Sin after sin

I’ve been doing a series of shows for ds106radio called Crime Time Radio. It’s not really part of the True Crime class, just something for my own amusement to fulfill my secret desire to be a DJ. The crime theme holds lots of possibilities, and I’m not limiting it to true crime. I tried archiving the shows on Soundcloud, but I ran up against their storage limits. So here I’m transcribing and linking to the parts I used.

This week on Crime Time Radio, we’ll look at sin. I get the impression from Cotton Mather and some of the stories of colonial crime that people were punished more for transgressions against God than for violating societal norms.

“Yonder Stands the Sinner,” by Neil Young. That comes from Time Fades Away, a criminally under-appreciated entry in Neil’s catalog. Crime and sin have long been represented in music. The tradition of murder ballads goes back to pre-colonial folk songs. Here’s a well-known modern example of sorts

“Long Black Veil”, by The Band. This is not directly about an actual murder, as some murder ballads are, although it was allegedly inspired in part by an unsolved murder. In the song, while the protagonist is being executed for murder, he’s really paying for the sin of adultery. From Mather’s perspective though, by not confessing he gets damnation.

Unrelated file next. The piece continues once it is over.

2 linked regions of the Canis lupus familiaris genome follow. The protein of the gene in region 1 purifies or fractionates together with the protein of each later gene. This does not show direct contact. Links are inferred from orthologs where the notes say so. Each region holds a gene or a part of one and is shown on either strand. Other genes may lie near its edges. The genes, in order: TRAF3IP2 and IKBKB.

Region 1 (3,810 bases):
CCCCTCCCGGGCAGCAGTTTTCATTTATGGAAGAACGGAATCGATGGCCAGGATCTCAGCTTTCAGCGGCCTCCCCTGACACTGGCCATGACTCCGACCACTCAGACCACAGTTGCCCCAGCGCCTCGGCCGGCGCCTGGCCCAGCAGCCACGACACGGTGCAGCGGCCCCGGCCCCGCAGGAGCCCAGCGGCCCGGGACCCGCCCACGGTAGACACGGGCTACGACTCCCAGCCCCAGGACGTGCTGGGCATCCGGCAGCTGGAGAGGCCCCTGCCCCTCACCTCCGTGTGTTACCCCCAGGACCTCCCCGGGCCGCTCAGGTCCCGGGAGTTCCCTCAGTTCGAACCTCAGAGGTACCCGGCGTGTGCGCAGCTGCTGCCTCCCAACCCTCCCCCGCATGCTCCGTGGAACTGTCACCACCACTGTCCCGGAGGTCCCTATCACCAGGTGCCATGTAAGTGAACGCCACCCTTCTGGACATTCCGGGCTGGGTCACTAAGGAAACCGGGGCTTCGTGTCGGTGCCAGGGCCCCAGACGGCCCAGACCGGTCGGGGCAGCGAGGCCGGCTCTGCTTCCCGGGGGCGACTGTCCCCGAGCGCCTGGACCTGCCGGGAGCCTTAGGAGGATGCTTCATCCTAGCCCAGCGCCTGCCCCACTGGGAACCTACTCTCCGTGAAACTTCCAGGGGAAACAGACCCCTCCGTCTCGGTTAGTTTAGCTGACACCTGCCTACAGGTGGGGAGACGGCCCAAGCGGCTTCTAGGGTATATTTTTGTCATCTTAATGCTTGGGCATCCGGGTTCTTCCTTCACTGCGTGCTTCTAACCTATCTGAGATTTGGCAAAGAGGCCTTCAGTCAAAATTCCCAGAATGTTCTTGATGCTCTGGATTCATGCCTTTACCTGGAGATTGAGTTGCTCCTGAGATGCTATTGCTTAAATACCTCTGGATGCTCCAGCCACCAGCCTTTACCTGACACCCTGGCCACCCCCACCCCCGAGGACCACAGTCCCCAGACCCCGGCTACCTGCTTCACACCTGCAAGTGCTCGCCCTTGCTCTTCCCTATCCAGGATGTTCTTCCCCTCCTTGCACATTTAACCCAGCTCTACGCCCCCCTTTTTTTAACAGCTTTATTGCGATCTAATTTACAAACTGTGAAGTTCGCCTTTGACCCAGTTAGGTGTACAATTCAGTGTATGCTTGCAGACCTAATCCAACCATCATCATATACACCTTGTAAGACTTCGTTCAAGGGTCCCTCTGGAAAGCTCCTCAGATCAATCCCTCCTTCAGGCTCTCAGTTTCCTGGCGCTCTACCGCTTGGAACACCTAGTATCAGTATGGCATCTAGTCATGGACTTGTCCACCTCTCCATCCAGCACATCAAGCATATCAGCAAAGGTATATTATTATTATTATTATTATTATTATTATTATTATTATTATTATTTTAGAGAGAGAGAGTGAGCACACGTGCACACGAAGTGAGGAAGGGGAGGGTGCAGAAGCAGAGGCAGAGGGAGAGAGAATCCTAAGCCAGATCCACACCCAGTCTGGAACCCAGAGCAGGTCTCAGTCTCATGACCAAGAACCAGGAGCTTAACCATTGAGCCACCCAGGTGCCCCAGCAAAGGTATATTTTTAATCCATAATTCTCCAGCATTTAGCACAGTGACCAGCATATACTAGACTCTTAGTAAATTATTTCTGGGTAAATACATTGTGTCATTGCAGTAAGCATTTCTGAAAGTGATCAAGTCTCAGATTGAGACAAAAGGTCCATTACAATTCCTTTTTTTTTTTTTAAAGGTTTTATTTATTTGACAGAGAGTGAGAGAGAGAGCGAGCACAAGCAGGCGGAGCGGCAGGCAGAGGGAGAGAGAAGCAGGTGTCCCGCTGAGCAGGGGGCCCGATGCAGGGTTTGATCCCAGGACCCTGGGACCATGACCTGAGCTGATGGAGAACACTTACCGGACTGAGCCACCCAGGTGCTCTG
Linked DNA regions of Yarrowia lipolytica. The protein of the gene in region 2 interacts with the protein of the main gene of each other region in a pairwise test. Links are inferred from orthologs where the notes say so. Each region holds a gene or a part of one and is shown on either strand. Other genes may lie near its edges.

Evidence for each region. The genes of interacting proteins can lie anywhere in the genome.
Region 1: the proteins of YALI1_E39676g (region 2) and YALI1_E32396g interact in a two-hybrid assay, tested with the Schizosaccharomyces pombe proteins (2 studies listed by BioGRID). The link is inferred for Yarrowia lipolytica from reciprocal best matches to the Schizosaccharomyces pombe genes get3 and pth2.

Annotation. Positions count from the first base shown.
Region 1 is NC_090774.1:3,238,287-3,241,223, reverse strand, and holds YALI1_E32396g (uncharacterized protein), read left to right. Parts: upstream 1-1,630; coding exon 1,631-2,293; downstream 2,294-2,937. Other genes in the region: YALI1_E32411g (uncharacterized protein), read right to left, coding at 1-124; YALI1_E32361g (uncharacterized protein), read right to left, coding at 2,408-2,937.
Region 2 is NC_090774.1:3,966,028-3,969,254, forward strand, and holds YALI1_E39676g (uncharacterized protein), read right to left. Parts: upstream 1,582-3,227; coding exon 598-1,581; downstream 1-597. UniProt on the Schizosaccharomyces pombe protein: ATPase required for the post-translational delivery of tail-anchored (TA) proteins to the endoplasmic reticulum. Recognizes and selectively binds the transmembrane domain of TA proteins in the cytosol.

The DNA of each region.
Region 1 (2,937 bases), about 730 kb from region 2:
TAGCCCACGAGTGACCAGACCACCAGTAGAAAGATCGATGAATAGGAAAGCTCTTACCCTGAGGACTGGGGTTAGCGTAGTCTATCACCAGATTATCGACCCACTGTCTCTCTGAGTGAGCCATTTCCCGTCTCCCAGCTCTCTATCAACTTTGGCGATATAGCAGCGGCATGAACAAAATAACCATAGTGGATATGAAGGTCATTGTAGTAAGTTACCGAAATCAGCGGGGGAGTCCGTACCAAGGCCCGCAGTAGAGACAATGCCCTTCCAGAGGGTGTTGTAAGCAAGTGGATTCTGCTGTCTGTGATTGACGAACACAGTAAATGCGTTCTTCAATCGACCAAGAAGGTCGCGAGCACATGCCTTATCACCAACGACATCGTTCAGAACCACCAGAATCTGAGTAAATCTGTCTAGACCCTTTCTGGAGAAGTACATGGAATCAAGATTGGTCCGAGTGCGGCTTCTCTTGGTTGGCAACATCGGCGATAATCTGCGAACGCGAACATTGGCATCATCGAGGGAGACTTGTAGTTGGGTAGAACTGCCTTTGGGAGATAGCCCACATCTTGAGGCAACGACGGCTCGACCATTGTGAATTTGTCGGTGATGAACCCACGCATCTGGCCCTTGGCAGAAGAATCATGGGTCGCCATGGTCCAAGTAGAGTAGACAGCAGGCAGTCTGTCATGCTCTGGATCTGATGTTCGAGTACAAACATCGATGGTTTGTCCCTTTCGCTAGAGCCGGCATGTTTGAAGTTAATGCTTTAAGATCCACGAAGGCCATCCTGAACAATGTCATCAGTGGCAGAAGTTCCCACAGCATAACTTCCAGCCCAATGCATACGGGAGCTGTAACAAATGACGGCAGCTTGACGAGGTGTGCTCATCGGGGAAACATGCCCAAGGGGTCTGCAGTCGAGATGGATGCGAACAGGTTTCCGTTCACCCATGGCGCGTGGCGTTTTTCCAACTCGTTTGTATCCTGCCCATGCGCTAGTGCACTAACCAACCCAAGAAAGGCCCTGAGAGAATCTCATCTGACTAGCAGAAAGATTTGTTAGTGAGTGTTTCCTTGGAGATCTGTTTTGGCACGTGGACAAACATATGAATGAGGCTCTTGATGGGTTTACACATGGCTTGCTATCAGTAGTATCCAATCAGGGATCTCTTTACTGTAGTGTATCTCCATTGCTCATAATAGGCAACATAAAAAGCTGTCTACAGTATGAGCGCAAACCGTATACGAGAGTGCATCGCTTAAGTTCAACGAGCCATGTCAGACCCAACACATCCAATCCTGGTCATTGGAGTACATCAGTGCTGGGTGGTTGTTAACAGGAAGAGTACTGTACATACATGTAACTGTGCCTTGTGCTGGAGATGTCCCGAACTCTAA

Judas Priest, with “Sinner.” I’m not sure what Mather might have made of that one – it has a bit of the fire and brimstone, but it doesn’t offer a way out. I suspect the Puritans may have taken the position that any song that doesn’t worship God in one way or another praises Satan. Judas Priest wrote songs of crime as well as sin.

Judas Priest’s “Breaking the Law”, as performed by The Supersuckers*. I like the way they took a heavy metal song and countrified it. The narrator in the song blames society and circumstances for his crime, saying anyone would turn to crime in his position. And that reflects the shift in colonial crime narratives from confessions of sin to tales of people’s lives and actions, a shift from redemption to excuses.
According to the cover of their CD, The Supersuckers are the greatest band in the world, so we’ll end this week by going out on top. Crime Time Radio

* I later found out that it’s actually The Junkyard Dogs, which includes some or all of the Supersuckers and assorted guests, whose names have been changed to protect the innocent.

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